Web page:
Press release
September 17, 2020

Nanoscribe launches new printing material for high refractive index microoptics

Compound lens system by Nanoscribe

The novel IP-n162 photoresin expands the opportunities in creating innovative miniaturized optical systems by means of 3D Microfabrication

Karlsruhe.  Nanoscribe introduces the new IP-n162 photoresin, a printing material with special properties for microoptical elements such as microlenses, prisms or complex freeform optics. The photoresin features a high refractive index in combination with a high dispersion, which corresponds to a low Abbe number. These properties are particularly beneficial for the 3D Microfabrication of innovative microoptical designs, even without rotational symmetries, and for compound refractive optical systems with three-dimensional shapes and more than one refractive surface. With a low absorption in the infrared region, the photoresin is the best choice for the fabrication of infrared microoptics, but also for applications where low absorption losses are critical such as optical communication, quantum technology and photonic packaging.

To meet the needs of advanced optical designs, Nanoscribe introduces a new printing material for 3D Microfabrication: IP-n162. The novel printing material is specifically designed for additive manufacturing based on Two-Photon Polymerization (2PP) in a straightforward 3D printing workflow. The high refractive index material enables innovative microoptical designs with high shape accuracy and takes high-precision microlenses and freeform 3D microoptics to the next level.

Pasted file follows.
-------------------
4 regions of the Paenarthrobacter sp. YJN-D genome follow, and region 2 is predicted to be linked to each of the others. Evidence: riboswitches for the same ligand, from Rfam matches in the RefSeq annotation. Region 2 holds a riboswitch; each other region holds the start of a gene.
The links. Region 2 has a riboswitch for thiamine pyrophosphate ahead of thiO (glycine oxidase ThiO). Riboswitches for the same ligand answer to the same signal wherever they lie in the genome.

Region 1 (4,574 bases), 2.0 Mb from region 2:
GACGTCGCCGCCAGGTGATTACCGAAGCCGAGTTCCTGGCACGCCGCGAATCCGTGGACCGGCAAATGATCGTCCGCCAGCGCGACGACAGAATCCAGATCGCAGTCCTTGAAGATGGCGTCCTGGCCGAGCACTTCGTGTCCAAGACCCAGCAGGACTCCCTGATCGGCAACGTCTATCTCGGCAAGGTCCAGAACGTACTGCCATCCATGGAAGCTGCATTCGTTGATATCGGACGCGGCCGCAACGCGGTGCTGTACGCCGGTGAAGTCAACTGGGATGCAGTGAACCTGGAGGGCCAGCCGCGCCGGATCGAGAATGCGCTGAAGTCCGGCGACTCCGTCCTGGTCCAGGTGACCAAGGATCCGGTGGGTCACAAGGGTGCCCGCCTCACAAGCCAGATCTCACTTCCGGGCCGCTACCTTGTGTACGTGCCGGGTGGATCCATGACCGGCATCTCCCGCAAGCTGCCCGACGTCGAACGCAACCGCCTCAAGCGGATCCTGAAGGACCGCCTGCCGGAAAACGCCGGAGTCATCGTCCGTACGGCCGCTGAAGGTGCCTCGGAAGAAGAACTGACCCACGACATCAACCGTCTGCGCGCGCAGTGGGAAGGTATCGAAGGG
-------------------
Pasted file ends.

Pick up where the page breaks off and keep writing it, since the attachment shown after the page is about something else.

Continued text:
Thanks to their optical properties, high refractive index polymers facilitate a variety of applications related to disruptive technologies. For example, in optoelectronic applications they enhance the visual properties of display devices or camera and projector lenses. Moreover, the availability of these materials for 3D Microfabrication can establish a new class of complex 3D microoptical elements in much smaller sizes than possible with today’s classical technologies. Examples are microlenses in miniaturized imaging systems, endomicroscopy and 3D sensing for AR/VR applications.

High refractive index and high dispersion

The main advantage of IP-n162 is its high refractive index of 1.62 at a wavelength of 589 nm. Compared to Nanoscribe’s other 2PP resins, the new printing material offers the highest refractive index. In addition, the printing material exhibits a low Abbe number of 25, making it the Nanoscribe resin with the highest dispersion. The optical properties of structures printed with IP-n162 are close to optical polymers typically used in injection molding and can be compared to polycarbonate or polyesters. IP-n162 can be easily used for 3D printing on the microscale, enabling almost any thinkable microoptical design. Thus, the direct prototyping of 3D or 2.5D microoptics is achieved in an easy and quick process. And for subsequent replication processes, the time-consuming and expensive iterative fabrication of injection molds by diamond milling within the development phase is no longer necessary.